Foot in the door: Free sample/chat with sales representative
Core objective: Enter the store/buy other products
Shorter online signup forms are known to be more effective at securing leads. The fewer fields potential customers or clients have to fill out, the more likely they are to complete a form. Individuals who fill out the form will then be more receptive to a follow-up request, e.g. signing up for a trial or arranging a call.
Foot in the door: Short online form
Core objective: Sign up for a trial or product demo
Many businesses offer signup bonuses to attract new customers. For example, ride sharing and e-mobility apps give free minutes when customers create an account. Without this incentive, many would-be customers would never try the product/service. But once they have, they’re much more likely to continue using it.
Foot in the door: Free minutes for e-scooters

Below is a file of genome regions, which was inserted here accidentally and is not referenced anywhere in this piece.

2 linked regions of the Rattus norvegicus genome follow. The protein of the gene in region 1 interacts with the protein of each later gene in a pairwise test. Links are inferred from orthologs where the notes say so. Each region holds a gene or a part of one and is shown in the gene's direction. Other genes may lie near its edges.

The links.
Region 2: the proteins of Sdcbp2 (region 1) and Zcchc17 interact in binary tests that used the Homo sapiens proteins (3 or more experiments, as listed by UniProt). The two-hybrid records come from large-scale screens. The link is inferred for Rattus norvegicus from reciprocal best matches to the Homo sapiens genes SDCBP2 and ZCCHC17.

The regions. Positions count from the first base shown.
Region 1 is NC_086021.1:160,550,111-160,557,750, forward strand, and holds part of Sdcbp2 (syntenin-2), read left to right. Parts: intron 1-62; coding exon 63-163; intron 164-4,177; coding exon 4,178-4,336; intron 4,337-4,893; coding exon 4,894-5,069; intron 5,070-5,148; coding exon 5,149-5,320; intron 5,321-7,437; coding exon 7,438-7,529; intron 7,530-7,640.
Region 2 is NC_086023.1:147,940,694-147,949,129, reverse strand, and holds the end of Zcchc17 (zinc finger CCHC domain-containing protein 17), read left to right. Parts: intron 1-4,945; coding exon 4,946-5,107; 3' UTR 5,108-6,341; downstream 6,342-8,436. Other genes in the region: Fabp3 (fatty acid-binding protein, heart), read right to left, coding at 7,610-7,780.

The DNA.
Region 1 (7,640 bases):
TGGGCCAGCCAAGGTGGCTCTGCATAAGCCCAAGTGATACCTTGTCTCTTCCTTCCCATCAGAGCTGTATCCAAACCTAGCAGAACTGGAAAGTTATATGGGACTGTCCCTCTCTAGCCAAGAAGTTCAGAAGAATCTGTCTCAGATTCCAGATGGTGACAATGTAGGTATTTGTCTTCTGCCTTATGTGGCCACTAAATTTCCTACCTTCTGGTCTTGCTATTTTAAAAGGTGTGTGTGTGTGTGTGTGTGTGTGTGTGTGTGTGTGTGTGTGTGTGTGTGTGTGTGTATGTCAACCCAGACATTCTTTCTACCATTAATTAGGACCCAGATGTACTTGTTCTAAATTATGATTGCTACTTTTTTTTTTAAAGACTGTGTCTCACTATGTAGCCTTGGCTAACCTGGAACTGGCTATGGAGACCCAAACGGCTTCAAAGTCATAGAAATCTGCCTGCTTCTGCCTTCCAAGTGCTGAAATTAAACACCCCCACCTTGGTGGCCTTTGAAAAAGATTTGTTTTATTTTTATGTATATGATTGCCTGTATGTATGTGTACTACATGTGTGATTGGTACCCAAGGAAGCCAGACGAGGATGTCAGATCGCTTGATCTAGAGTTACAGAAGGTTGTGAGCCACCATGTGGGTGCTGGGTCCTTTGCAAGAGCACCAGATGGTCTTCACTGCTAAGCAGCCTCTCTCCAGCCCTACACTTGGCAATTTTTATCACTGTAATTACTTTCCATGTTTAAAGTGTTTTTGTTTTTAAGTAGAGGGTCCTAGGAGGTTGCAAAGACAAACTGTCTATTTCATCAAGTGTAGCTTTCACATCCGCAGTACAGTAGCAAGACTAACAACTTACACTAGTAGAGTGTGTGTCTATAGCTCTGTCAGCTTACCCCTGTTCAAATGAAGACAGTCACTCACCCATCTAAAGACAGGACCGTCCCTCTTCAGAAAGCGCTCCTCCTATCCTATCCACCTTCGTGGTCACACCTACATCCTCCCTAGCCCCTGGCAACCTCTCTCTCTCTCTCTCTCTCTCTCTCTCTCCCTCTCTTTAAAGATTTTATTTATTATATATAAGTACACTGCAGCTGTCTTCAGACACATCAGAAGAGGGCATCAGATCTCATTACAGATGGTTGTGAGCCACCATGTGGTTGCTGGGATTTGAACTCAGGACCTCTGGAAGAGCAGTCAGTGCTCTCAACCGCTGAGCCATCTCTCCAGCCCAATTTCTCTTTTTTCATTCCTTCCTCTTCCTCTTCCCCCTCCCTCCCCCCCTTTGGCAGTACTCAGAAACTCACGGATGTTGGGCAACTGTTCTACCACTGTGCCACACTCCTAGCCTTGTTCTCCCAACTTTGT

Core objective: Create an account and transition to paid minutes
Theories about the mechanism responsible for the foot in the door phenomenon vary depending on context.
Self-perception theory states that individuals often view their external actions and behavior as a reflection of their internal disposition.
In other words, after fulfilling a small request, they’re more likely to think of themselves as someone who does this type of thing by nature. In reality, it’s usually because the initial request requires very little effort.
Self-perception theory is thought to drive the foot in the door phenomenon in situations where there is little or no tangible reward for completing the initial request, e.g. surveys.
Commitment and consistency principle is more likely responsible for the foot in the door phenomenon when it comes to sales.